“Passive” AR (what I call “first-generation AR”) is a fixed system — you receive augmented information but do not do so interactively, such as going through the Haunted Mansion ride or watching your television set. The next generation of AR is “active,” meaning that AR will be delivered in a changing environment, and the augmented world will be viewed, through a device you carry or wear. Google Glass and the forthcoming Microsoft HoloLens are examples of “active AR” systems with dedicated hardware; when worn, the world is augmented with digital data superimposed on the real-time view of the world. However, AR has found ways to use existing hardware — your smartphone. HP’s Aurasma platform is an early example of an active AR system that uses your smartphone’s camera and screen to create digital content superimposed on the real world. What AR has needed to go fully mainstream was a killer app that found a way for AR to appeal to the masses, and it now has one — Pokémon Go. Within days of its launch in early July, TechCrunch reported that Pokémon Go had an average daily user base of over 20 million users. Some declared it the biggest “stealth health” app of all time as it was getting users out and walking.

Active AR has the capacity to change how people interact with the world, and with each other. It is an immersive and engaging user experience. It has the capacity to change the worlds of shopping, education and training, law enforcement, maintenance, healthcare, and gaming, and others. Consider an AR system that shows reviews, product data, and comparative prices while looking at a shelf display; identifies an object or person approaching you and makes it glow, flash, or otherwise stand out to give you more time to avoid a collision; gives you information on an artist, or the ability to hear or see commentary, while looking at a painting or sculpture; identifies to a police officer in real time whether a weapon brandished by a suspect is real or fake; or shows you in real time how to repair a household item (or how to administer emergency aid) through images placed on that item or on a stricken individual. For some, the augmented world will be life-altering, such as a headset as assistive technology which reads road signs aloud to a blind person or announces that a vehicle is coming (and how far away it is) when the user looks in the vehicle’s direction. For others, the ability to collect, process and augment real-world data in real time could be viewed as a further invasion of privacy, or worse, technology that could be used for illegal or immoral purposes.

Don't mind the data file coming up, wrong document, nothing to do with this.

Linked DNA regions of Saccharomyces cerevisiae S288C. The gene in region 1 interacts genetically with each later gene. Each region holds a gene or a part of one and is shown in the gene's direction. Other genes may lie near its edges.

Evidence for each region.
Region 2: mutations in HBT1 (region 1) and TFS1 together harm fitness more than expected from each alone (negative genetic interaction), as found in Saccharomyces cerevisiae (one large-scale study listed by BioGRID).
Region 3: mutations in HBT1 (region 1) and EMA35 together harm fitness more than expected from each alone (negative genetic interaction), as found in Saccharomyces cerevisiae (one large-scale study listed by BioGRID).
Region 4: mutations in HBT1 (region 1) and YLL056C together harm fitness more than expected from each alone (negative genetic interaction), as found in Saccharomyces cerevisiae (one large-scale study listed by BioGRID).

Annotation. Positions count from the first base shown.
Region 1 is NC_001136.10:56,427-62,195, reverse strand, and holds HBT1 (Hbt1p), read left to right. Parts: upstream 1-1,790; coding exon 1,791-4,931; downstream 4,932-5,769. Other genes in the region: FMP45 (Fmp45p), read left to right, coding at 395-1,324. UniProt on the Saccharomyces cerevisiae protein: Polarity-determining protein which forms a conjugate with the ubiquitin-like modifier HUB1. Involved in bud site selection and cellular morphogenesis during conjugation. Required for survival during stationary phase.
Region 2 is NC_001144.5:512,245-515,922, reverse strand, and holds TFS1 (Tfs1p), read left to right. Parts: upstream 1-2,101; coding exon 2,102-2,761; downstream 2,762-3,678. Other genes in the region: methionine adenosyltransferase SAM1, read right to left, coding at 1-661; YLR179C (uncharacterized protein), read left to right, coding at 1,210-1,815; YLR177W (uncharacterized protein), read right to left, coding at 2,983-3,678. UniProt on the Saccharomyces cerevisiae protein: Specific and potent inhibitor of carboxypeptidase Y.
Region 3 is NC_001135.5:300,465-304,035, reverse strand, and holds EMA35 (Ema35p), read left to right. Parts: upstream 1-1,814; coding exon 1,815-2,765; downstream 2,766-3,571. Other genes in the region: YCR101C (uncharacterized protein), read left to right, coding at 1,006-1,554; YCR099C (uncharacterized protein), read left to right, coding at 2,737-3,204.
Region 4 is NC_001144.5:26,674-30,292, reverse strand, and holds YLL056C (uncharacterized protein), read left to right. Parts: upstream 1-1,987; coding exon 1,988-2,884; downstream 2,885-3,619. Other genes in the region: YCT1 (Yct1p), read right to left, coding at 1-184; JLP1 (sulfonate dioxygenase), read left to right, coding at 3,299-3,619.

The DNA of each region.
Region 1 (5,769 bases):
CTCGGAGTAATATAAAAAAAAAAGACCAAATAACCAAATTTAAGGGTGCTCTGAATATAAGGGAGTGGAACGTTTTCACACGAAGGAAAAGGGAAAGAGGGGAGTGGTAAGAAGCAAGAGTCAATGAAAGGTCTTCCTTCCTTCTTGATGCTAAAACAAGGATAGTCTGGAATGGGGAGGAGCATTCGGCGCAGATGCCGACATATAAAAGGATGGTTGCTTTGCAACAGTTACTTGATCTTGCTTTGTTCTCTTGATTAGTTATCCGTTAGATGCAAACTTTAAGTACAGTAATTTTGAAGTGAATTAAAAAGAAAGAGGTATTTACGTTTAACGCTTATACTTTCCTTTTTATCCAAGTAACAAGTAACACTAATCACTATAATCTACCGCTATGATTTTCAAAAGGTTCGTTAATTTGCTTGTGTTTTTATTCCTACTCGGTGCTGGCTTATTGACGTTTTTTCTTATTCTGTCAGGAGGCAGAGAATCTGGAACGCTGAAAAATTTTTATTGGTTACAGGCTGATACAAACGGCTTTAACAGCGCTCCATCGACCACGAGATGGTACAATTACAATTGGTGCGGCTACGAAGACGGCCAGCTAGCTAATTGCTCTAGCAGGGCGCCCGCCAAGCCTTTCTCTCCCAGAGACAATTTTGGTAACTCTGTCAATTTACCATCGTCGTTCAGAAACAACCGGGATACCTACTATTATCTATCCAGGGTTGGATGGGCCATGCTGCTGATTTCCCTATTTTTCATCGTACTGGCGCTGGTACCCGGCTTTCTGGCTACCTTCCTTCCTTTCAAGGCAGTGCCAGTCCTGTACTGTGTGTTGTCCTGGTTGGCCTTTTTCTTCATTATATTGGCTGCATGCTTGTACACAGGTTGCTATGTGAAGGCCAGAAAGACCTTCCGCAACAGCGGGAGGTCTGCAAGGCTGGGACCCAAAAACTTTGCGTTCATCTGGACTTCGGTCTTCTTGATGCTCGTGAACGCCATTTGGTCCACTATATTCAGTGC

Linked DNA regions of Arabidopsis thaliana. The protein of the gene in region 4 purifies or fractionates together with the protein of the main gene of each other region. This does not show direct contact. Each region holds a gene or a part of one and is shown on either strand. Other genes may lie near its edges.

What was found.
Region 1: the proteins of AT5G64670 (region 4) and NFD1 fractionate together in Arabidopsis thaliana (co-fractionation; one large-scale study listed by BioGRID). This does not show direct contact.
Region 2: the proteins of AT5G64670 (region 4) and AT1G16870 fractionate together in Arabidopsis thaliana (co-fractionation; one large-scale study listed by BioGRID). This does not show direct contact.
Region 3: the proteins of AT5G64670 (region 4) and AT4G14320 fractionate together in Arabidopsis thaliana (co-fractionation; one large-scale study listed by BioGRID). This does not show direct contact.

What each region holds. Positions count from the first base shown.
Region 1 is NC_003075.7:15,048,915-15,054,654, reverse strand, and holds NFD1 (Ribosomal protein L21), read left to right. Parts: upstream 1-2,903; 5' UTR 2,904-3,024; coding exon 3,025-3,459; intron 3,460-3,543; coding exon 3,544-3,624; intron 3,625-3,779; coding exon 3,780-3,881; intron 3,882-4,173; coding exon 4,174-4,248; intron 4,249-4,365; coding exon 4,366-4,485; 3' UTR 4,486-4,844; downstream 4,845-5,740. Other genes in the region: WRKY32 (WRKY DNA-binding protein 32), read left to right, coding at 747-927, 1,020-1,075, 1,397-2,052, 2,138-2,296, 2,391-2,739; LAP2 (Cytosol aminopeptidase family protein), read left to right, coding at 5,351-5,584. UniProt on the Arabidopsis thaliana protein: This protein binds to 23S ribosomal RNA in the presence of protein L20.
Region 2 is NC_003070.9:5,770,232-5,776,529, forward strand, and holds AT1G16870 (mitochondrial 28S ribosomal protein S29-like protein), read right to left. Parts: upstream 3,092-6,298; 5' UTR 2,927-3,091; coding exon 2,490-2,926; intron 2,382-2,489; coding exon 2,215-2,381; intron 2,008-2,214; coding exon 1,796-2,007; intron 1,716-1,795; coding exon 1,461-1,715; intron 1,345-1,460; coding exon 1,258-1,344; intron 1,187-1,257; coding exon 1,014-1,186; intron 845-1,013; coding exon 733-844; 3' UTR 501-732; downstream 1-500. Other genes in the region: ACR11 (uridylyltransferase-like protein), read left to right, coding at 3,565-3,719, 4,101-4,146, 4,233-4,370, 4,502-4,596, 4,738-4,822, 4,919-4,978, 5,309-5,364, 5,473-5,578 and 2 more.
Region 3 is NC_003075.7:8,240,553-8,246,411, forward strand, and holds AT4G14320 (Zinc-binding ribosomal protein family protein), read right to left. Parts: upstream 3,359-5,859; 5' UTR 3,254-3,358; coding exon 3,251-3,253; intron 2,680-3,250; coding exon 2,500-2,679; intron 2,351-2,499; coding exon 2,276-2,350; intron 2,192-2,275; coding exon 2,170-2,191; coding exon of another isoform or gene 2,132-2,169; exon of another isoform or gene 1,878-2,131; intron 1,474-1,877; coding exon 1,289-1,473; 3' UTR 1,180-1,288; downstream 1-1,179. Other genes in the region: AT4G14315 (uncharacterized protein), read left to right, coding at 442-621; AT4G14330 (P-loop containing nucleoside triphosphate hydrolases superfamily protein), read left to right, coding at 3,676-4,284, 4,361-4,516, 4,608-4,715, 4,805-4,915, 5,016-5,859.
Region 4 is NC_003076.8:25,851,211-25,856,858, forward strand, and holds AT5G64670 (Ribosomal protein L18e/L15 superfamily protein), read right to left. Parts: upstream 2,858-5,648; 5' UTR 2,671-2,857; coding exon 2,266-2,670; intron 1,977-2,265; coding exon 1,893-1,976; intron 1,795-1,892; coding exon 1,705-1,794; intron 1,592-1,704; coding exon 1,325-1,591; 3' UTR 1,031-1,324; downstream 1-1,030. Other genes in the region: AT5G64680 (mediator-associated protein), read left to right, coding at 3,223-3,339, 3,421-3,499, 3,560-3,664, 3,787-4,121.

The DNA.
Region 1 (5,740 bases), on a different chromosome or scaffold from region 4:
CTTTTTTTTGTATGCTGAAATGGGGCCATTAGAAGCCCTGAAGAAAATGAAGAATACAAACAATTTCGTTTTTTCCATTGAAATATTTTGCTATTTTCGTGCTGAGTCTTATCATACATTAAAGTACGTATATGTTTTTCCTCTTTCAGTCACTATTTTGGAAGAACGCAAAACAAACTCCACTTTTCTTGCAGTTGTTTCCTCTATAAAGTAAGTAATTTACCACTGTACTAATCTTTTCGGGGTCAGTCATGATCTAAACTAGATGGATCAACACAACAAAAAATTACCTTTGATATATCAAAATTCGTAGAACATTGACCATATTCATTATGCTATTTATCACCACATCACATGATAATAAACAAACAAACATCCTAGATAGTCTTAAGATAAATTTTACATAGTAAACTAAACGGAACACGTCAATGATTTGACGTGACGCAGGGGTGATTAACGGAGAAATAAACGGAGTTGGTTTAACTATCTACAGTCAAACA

As with any new technology, there will be challenges from a legal and digital perspective. A well-known example of this is the Internet when the World Wide Web became mainstream in the mid-1990s. In some cases, existing laws were interpreted to apply to the online world, such as the application of libel and slander to online statements, the application of intellectual property laws to file sharing over peer-to-peer networks, and the application of contract law to online terms of use. In others, new laws such as the Digital Millennium Copyright Act were enacted to address shortcomings of the existing legal and regulatory landscape with respect to the online world. In some instances, the new technology led to a fundamental shift in a particular area of law, such as how privacy works in an online world and how to address online identity theft and breaches of personal information. AR’s collection of data, and presentation of augmented data in real time, creates similar challenges that will need to be addressed. Here are some of the legal and privacy challenges raised by AR.